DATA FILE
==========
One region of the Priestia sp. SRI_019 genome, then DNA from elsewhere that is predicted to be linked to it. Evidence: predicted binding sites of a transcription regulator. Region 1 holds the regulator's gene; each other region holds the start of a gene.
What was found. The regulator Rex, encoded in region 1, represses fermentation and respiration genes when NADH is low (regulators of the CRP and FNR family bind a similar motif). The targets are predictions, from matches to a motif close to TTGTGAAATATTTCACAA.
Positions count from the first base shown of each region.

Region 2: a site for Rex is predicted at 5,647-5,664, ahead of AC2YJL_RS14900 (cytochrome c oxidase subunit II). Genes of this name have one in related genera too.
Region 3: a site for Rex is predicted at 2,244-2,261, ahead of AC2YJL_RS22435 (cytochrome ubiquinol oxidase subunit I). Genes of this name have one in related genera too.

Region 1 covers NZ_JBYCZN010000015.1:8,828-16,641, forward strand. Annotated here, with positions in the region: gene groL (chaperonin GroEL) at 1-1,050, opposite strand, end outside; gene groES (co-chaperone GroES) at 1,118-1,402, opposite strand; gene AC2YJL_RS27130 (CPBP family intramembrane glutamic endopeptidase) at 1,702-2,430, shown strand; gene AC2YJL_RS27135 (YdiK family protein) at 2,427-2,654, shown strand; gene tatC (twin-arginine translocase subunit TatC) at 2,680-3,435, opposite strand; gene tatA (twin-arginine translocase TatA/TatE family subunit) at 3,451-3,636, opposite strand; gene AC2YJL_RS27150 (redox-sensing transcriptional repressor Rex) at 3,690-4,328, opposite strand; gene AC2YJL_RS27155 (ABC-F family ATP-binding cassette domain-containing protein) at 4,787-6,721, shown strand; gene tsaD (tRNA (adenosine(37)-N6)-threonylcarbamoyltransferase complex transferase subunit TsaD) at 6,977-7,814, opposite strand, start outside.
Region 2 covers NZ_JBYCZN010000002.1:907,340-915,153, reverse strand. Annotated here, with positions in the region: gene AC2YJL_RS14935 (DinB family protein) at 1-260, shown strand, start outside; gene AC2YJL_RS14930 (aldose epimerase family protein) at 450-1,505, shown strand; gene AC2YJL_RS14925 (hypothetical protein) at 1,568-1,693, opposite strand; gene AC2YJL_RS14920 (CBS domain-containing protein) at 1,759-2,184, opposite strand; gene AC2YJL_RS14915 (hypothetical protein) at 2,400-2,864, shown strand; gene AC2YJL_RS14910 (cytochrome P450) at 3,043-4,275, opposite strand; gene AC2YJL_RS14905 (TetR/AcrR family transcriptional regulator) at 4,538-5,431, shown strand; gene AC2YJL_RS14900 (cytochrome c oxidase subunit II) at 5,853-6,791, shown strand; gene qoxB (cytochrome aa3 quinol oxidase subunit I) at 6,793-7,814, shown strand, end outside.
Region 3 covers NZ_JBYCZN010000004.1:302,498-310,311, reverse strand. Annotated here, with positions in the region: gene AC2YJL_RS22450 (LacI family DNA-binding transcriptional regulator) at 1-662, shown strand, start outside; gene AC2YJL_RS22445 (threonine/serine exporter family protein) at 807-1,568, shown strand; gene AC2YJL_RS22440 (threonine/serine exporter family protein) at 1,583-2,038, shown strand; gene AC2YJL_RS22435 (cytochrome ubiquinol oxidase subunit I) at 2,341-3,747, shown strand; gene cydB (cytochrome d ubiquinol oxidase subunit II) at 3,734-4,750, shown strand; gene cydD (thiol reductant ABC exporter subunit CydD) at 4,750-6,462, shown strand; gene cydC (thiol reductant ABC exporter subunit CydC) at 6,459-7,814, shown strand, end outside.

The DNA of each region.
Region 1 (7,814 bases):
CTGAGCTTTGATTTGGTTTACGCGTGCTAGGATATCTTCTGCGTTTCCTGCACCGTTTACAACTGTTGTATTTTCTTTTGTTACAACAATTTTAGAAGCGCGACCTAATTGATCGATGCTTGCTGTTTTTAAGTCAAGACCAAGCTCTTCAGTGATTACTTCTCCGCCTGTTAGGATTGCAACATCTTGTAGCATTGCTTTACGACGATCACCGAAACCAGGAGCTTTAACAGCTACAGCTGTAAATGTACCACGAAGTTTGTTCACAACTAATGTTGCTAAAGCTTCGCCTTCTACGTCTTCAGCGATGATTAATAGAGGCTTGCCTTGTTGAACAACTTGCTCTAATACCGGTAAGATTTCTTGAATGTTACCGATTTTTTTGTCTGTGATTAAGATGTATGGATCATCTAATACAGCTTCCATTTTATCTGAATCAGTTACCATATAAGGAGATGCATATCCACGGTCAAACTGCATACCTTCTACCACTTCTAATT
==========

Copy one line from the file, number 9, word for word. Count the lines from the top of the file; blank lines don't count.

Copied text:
The DNA of each region.